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Editorial News of Wednesday, 22 April 2020


Paul Adom-Otchere: The ‘representational agency’ of a failed state? - Part 2

Paul Adom-Otchere Paul Adom-Otchere

The article titled “Paul Adom-Otchere: the representational agency of a failed state” has generated much interest, and calls for a sequel.

The key concerns include 1)Is Ghana really a failed state?; 2)Why focus on Paul and go easy on Zanetor?; and 3)That since that controversial Good Evening Ghana programme (GEG) wounds from the Rawlings-era atrocities have been opened.

Let's examine these concerns based solely on principles with no malice whatsoever towards any personality.

First, the article contains facts, evidence and reason to buttress the point that Ghana is a failed state bordering on the brink of collapse.

Almost all our institutions continue to fail woefully in performing their allotted tasks.

Second, that MPs Dr Zanetor Agyeman-Rawlings and Dr Oko Vanderpuije should solicit crumbs from the Gender and Social Protection Minister when in fact, they – the legislators, approved the funds, including disbursement modalities is unacceptable; it should not happen.

Third, the whole sordid affair that reached a crescendo with the diatribe by Adom-Otchere is a typical representation of the fundamental triple failure of our journalism, politics and governance – once again nothing personal.

Suffice it to say, the subsequent on-air non-apology statement notwithstanding, it has all simply been garden-variety Ghana talk – acrimonious, devoid of nuance and cluttered with didactic inaccuracies.

The GEG host last year, on 23 April 2019 posited that the political party vigilantism that has characterized our politics and governance started with President Rawlings.

“Where did all this start from…. When he was President of Ghana…. there was a unit in the Ghana Armed Forces called the 64 Infantry Battalion thought to be a private army Mr Rawlings created to protect his regime and himself…… Also ACDRs [ Association of Committees for the Defence of the Revolution] and CDRs [Committees for the Defence of the Revolution] was set up right within the Ghana Armed Forces.”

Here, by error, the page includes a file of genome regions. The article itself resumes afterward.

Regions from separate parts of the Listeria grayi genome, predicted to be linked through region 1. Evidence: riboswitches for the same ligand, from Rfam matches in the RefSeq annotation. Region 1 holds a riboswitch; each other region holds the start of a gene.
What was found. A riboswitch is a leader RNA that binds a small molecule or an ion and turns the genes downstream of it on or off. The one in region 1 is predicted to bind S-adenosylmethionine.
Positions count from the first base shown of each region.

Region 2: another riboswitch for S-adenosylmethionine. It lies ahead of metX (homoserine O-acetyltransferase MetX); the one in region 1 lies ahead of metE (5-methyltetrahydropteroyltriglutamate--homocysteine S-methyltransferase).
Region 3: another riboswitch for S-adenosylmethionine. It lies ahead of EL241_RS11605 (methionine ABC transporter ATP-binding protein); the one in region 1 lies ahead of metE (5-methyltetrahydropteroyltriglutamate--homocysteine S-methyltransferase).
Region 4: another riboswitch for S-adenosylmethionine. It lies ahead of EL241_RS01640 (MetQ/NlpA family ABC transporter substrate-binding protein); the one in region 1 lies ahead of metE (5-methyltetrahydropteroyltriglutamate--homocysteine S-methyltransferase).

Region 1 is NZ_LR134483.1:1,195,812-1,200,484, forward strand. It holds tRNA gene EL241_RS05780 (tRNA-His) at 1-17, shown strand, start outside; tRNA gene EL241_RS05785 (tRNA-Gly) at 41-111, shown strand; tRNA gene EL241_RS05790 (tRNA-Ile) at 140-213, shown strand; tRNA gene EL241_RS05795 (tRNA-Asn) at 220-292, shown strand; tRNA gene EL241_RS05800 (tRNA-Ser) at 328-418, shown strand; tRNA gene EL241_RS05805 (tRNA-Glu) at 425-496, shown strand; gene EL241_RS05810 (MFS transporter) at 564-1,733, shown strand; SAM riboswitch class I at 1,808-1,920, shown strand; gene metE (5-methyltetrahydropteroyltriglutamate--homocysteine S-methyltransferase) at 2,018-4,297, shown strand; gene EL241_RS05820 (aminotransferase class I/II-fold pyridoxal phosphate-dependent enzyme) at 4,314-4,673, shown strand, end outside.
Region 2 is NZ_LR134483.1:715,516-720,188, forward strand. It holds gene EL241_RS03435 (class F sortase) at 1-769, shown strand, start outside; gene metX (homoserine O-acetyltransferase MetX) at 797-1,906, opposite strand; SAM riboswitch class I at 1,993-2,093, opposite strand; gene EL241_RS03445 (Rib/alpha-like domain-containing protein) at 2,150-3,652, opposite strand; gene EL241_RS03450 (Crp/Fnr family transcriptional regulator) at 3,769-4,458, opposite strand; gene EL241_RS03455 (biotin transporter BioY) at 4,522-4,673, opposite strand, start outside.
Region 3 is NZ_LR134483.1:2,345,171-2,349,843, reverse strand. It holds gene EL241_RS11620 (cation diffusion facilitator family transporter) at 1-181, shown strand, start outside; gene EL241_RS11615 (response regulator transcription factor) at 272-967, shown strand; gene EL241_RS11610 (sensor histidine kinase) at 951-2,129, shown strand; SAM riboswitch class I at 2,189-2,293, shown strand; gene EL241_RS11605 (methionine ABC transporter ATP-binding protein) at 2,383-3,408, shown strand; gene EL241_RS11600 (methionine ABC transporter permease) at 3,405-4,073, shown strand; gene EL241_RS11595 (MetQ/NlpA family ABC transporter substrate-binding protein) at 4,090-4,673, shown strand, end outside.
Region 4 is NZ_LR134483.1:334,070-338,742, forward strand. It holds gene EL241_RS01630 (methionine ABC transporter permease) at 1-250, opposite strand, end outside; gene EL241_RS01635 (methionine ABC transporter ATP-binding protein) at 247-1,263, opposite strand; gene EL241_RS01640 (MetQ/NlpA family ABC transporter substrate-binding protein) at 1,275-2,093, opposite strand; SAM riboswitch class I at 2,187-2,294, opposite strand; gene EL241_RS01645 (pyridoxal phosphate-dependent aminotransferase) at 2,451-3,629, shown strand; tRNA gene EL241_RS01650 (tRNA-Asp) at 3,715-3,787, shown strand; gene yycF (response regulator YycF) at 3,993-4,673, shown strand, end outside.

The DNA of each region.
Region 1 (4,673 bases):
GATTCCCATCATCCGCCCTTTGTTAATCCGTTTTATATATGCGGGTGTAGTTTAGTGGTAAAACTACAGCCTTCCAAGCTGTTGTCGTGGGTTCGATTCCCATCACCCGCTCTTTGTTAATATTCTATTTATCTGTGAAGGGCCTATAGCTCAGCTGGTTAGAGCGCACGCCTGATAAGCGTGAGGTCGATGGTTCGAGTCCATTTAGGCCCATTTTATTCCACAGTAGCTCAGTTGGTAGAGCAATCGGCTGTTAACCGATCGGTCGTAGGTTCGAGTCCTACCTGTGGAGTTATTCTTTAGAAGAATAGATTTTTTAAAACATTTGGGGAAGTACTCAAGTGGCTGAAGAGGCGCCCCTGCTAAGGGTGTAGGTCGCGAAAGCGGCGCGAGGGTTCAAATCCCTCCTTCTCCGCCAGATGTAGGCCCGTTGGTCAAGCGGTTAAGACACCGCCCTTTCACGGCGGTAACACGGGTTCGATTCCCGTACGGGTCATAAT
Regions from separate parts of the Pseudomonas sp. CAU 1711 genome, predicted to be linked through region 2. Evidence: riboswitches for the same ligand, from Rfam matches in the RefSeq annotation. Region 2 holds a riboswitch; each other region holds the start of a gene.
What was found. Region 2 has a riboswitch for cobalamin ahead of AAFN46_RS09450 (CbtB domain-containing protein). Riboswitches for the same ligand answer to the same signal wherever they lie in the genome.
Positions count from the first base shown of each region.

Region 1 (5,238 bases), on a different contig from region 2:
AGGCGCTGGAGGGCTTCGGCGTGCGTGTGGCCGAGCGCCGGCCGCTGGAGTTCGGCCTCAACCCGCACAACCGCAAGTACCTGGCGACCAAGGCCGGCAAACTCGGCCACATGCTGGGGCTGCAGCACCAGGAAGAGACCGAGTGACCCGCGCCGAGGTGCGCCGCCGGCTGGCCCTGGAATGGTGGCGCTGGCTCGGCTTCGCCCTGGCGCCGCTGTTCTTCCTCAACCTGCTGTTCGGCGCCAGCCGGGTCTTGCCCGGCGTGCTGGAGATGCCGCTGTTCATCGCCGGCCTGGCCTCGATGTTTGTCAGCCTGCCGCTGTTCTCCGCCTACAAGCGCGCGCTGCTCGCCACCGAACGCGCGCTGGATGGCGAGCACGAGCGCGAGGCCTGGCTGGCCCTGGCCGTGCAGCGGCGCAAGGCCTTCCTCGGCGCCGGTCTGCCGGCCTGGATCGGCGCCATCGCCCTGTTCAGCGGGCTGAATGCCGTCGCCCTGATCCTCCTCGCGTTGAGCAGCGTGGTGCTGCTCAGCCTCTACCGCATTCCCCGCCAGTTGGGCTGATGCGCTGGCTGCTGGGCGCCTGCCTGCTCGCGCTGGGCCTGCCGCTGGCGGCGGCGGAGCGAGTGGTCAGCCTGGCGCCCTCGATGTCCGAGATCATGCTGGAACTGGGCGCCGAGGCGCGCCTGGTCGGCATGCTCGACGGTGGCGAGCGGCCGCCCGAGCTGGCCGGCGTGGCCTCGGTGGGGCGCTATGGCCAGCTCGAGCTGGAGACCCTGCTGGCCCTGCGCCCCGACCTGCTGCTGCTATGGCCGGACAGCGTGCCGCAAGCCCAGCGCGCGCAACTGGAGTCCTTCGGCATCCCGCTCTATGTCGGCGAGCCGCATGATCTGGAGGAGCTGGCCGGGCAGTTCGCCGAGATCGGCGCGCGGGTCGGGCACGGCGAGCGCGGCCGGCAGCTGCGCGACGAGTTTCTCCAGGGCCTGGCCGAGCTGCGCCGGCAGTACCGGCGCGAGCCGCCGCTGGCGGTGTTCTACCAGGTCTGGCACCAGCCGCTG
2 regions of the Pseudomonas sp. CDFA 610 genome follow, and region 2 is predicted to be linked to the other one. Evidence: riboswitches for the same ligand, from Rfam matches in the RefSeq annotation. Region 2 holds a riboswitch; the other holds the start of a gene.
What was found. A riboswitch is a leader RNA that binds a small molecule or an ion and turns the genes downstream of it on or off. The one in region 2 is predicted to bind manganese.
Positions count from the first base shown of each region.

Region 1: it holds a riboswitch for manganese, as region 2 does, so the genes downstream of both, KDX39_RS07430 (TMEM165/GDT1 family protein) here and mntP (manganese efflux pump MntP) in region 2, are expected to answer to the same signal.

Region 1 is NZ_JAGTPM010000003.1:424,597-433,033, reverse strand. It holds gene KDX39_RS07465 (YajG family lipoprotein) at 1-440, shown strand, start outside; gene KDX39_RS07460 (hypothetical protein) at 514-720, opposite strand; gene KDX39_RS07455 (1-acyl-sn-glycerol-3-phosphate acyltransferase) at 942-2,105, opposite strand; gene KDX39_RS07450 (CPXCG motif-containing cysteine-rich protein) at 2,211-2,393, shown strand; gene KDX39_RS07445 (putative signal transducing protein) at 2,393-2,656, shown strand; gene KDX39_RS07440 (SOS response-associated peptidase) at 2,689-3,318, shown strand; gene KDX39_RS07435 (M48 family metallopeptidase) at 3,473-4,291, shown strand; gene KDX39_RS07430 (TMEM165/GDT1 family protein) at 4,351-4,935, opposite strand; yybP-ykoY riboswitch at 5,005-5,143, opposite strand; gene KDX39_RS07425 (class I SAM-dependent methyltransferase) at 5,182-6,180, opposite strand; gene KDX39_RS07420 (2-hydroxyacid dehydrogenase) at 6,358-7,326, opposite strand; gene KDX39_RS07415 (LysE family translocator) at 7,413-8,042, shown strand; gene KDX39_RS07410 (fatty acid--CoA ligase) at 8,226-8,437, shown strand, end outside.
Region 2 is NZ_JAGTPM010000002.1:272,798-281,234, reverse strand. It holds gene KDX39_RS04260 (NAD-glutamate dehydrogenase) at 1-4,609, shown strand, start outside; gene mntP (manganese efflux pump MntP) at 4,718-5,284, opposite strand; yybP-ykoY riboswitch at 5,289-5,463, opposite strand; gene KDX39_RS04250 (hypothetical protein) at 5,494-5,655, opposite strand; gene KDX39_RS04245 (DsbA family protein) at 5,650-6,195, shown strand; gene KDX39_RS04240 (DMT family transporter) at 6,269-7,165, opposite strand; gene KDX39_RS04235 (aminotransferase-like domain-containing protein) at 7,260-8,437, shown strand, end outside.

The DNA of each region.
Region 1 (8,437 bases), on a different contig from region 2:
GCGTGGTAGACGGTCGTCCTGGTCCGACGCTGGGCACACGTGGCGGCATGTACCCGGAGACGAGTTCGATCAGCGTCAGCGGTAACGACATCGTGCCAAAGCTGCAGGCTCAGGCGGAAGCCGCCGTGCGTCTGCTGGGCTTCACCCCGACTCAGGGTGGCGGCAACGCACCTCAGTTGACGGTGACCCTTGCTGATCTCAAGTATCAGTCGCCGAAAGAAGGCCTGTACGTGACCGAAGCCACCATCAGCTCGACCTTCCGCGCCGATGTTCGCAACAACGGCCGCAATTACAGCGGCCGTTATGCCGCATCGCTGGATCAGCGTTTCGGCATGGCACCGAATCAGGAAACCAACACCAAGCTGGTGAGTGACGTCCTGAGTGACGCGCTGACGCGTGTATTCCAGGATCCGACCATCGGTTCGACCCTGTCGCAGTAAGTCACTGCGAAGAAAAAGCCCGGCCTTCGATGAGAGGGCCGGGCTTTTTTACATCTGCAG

Now hear him again on his April 16, 2020, GEG show:

“Let it get into your system Dr. Rawlings, let it get into your system; you come from a privileged place, we respect you, we respect your father, behave properly, stop misbehaving. How can you even issue such a statement for what you have done…we’ve been charitable to you because of who you are…

But yes, you come from a great place that all of us wish we could come from. You are carrying the political heritage of Flt. Lieutenant Rawlings, you cannot behave the way you’re behaving...withdraw this statement before the lions chew you on social media...this your statement is completely flawed. Never issue such a statement again...”

Are the two positions (one year apart) consistent?

Do they reflect an accurate historical record?

Is it appropriate to ask anyone to withdraw a statement?

Your duty is to provide facts or to investigate statements.

How can a journalist stop anybody from making allegations?

No one should gag anybody; only demand that any allegations are substantiated.

Again, a journalist needn’t be “charitable” to public servants because of status.

A debonair senior attorney observed that the kind of journalism that suggests that Dr. Zanetor Agyeman-Rawlings comes from a “great place” that “we all wish we could come from” teaches all the wrong lessons.

He gave at least two reasons: first, in our society, anybody who pursues meritocracy has social mobility within our socio-economic and legal environment or elsewhere to fulfil their dreams; and second, that there is nothing worth emulating about a former military dictator whose unrecanted atrocities have left gaping wounds in our society.

Meanwhile, instead of Ghana’s COVID-19 public discourse focusing on why we have more MPs than ventilators or ICU beds, and a shabby healthcare system, undue emphasis has been placed on the sharing of rudimentary cooked food.

No journalist has told us about the effectiveness of the markets and schools disinfection exercise or even the chemicals utilized, their potency or longevity.

All told, Ghana’s public discourse is pathetic; it needs serious recalibration.

Cavorting with social media lions and representational agency posturing makes for poor journalism – it destroys nations.

Our middle class appears tolerant and even sometimes cheers on the dumbing down of almost every standard including moral duty, thus providing further evidence of a failed state bordering on the brink of collapse.

There is certainly nothing pragmatic about ignoring or tolerating poor standards; it is wholly destructive.

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